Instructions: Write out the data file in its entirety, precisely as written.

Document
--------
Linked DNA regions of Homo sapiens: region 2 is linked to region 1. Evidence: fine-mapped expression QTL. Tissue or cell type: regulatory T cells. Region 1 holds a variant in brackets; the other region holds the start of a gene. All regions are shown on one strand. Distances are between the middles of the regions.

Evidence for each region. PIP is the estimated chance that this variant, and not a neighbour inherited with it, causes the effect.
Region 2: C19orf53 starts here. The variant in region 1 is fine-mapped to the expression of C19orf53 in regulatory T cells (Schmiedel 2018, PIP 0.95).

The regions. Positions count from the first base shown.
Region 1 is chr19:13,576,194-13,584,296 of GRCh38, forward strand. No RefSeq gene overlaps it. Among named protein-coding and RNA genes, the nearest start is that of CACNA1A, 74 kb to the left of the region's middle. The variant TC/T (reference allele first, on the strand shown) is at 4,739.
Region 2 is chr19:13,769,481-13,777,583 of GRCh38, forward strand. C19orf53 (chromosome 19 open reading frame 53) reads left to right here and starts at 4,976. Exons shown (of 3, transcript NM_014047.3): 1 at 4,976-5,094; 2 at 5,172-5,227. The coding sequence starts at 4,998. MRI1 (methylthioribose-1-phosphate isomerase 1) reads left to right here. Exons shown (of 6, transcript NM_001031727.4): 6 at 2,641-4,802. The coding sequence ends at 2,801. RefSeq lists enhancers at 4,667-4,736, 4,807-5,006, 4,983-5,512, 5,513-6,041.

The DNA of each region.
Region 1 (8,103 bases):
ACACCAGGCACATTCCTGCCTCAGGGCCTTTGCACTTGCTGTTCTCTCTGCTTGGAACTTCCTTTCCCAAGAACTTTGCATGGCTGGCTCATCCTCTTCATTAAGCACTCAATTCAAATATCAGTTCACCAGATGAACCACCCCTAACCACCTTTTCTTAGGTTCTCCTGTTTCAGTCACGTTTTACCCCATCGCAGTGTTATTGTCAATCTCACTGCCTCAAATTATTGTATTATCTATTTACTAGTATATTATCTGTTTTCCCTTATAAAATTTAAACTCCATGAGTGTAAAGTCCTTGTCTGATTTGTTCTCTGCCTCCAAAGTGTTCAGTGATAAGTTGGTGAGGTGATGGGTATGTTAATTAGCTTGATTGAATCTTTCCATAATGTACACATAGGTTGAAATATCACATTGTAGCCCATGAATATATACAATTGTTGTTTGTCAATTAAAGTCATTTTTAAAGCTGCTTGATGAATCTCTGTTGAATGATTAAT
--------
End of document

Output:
Linked DNA regions of Homo sapiens: region 2 is linked to region 1. Evidence: fine-mapped expression QTL. Tissue or cell type: regulatory T cells. Region 1 holds a variant in brackets; the other region holds the start of a gene. All regions are shown on one strand. Distances are between the middles of the regions.

Evidence for each region. PIP is the estimated chance that this variant, and not a neighbour inherited with it, causes the effect.
Region 2: C19orf53 starts here. The variant in region 1 is fine-mapped to the expression of C19orf53 in regulatory T cells (Schmiedel 2018, PIP 0.95).

The regions. Positions count from the first base shown.
Region 1 is chr19:13,576,194-13,584,296 of GRCh38, forward strand. No RefSeq gene overlaps it. Among named protein-coding and RNA genes, the nearest start is that of CACNA1A, 74 kb to the left of the region's middle. The variant TC/T (reference allele first, on the strand shown) is at 4,739.
Region 2 is chr19:13,769,481-13,777,583 of GRCh38, forward strand. C19orf53 (chromosome 19 open reading frame 53) reads left to right here and starts at 4,976. Exons shown (of 3, transcript NM_014047.3): 1 at 4,976-5,094; 2 at 5,172-5,227. The coding sequence starts at 4,998. MRI1 (methylthioribose-1-phosphate isomerase 1) reads left to right here. Exons shown (of 6, transcript NM_001031727.4): 6 at 2,641-4,802. The coding sequence ends at 2,801. RefSeq lists enhancers at 4,667-4,736, 4,807-5,006, 4,983-5,512, 5,513-6,041.

The DNA of each region.
Region 1 (8,103 bases):
ACACCAGGCACATTCCTGCCTCAGGGCCTTTGCACTTGCTGTTCTCTCTGCTTGGAACTTCCTTTCCCAAGAACTTTGCATGGCTGGCTCATCCTCTTCATTAAGCACTCAATTCAAATATCAGTTCACCAGATGAACCACCCCTAACCACCTTTTCTTAGGTTCTCCTGTTTCAGTCACGTTTTACCCCATCGCAGTGTTATTGTCAATCTCACTGCCTCAAATTATTGTATTATCTATTTACTAGTATATTATCTGTTTTCCCTTATAAAATTTAAACTCCATGAGTGTAAAGTCCTTGTCTGATTTGTTCTCTGCCTCCAAAGTGTTCAGTGATAAGTTGGTGAGGTGATGGGTATGTTAATTAGCTTGATTGAATCTTTCCATAATGTACACATAGGTTGAAATATCACATTGTAGCCCATGAATATATACAATTGTTGTTTGTCAATTAAAGTCATTTTTAAAGCTGCTTGATGAATCTCTGTTGAATGATTAAT